The GOP Foreign Affairs Debate
National-security adviser Thomas Donilon spoke at the Brookings Institution yesterday on nuclear-nonproliferation efforts. Iran, he said, is no longer on the ascendant. He concluded, "Rather than looking to Iran, people in these Arab countries are looking in the opposite direction—towards universal rights, towards democracy."
Are they? As Benny Morris regularly observes on this website, Egypt is all over the map when it comes to democracy and its future. One prospect is that Islamists will take over. So much for democratic aspirations. But whether or not that happens—and it may not be happening for a while—is almost irrelevant. The perception is that democracy is sweeping across the Middle East and that the Obama administration has terrorists on the run. Obama has, willy-nilly, become a foreign-policy president.
As the Republican party candidates for the presidency debated last night, the majority tried to zing President Obama for being too soft on America's adversaries. But this dog won't hunt. The two candidates who recognize that are Jon Huntsman and Ron Paul. Unfortunately, Mitt Romney, as he tries to fashion himself into a conservative, a laborious process that hasn't quite taken yet, sounds like he is stuck on automatic pilot. Writing in the Daily Beast, Peter Beinart has observed that breathing fire on foreign policy has become the GOP's "Muzak." The danger with Muzak, however, is that it lulls everyone into a somnolent sleep. How often can the GOP thunder about appeasement before it starts to lose credibility? That point may already have arrived.
Romney, for example, attacked Huntsman for stating that the funds being wasted on the war in Afghanistan could more profitably be used back at home. "Are you suggesting, Governor, that we just take all our troops out next week or what—what's your proposal?" In reality, Huntsman said he simply wanted to reduce the number. But with the Washington Post reporting today that al-Qaeda has largely been demolished by Predator missile strikes in its redoubts in Pakistan, it seems hard to argue, as Romney appears to suggest, that Washington should continue its eleemosynary efforts in Afghanistan in perpetuity. There remains a peculiar disjunction between the GOP's condemnations of social welfare at home and its readiness to lavish such benefits on hostile foreign populations. Romney also appeared to call for what amounts to a higher gas tax on Americans in the form of acknowledging that further sanctions on Iran could drive up the cost of oil—"I know it's going to make gasoline more expensive," he said. For his part, Newt Gingrich, who made some conciliatory noises about immigrants, also tried to sound reasonable by stating that he would only bomb Iran "as a last resort." Good to hear. Presumably this is supposed to count for a concession.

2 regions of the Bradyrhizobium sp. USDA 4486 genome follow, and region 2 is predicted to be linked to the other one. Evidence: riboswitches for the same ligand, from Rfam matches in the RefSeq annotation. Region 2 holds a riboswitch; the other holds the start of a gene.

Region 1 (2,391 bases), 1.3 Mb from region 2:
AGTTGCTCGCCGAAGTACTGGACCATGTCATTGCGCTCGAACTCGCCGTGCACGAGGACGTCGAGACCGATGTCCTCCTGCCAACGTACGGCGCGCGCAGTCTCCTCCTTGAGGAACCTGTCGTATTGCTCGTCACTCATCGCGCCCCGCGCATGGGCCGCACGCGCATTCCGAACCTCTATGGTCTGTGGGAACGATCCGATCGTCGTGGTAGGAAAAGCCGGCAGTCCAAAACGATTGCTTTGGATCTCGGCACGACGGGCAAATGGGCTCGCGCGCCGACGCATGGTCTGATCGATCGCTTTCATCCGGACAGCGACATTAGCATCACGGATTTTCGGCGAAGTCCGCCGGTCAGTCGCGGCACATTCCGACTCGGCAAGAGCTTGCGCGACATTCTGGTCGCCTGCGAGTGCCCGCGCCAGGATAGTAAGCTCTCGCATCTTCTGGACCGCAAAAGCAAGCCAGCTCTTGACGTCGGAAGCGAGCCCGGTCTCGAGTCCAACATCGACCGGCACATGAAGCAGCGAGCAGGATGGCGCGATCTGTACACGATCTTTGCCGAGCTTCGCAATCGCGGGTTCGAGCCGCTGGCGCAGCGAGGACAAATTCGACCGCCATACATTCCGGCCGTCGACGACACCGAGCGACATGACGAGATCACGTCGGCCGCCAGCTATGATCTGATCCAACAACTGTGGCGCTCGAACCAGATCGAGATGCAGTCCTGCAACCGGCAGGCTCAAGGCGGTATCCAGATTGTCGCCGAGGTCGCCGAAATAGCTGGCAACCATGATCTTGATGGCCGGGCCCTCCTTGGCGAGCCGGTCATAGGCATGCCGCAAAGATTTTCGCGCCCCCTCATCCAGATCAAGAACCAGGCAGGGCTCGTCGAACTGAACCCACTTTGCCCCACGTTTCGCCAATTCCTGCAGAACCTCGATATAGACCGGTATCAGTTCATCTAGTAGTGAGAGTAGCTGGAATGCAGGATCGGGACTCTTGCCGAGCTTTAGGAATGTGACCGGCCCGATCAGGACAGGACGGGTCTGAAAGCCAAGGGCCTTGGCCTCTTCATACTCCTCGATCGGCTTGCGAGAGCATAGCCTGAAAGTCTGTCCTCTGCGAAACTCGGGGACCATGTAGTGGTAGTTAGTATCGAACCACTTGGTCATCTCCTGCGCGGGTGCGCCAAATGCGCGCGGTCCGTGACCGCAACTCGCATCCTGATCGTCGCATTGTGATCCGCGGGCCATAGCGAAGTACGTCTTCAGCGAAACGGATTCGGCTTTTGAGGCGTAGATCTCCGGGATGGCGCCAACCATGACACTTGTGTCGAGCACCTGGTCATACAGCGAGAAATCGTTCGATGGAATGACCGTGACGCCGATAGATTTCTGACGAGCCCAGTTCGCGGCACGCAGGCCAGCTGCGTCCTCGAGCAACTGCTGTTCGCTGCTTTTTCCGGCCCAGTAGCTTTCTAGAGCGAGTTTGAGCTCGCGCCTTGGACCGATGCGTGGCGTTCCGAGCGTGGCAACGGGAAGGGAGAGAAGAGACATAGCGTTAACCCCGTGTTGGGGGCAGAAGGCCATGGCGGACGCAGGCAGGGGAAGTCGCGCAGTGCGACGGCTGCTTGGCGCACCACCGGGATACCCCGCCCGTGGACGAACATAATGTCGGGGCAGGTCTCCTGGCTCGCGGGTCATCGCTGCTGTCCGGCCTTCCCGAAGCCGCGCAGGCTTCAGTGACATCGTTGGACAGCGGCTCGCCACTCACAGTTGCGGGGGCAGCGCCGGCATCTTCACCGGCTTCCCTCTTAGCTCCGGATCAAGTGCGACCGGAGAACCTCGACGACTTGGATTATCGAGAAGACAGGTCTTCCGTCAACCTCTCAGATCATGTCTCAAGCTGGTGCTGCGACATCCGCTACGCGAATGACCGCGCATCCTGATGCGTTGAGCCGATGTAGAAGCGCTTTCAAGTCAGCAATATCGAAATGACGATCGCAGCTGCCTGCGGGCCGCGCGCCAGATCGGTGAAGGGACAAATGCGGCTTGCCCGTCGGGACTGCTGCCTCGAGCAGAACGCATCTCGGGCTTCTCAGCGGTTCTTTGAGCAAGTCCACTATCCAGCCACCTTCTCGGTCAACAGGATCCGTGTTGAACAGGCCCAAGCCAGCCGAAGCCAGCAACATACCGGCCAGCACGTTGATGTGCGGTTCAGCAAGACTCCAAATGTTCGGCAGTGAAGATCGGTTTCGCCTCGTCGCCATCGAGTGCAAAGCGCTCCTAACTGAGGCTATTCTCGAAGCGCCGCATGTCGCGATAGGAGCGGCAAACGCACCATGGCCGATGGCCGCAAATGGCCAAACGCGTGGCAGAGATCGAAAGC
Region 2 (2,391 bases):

The more pertinent question is whether America can afford the imperial burdens that Donilon and Obama appear to be extending. Their true focus is on Asia, which is fine, and on increasing America's military presence in the region, which may not be. Who is going to pay for it? Japan? Once again, America may be running the danger of what Yale historian Paul Kennedy many years ago called "imperial overstretch."
Still, there are rumblings in the GOP about the extent of America's commitments abroad. For now, Huntsman and Paul are their most eloquent exponents. In contrast to Paul, however, Huntsman is anything but an isolationist. His worry is that America can no longer compete economically, particularly with China. What this debate showed, then, is that the GOP candidates are genuinely debating what the party should stand for in foreign affairs.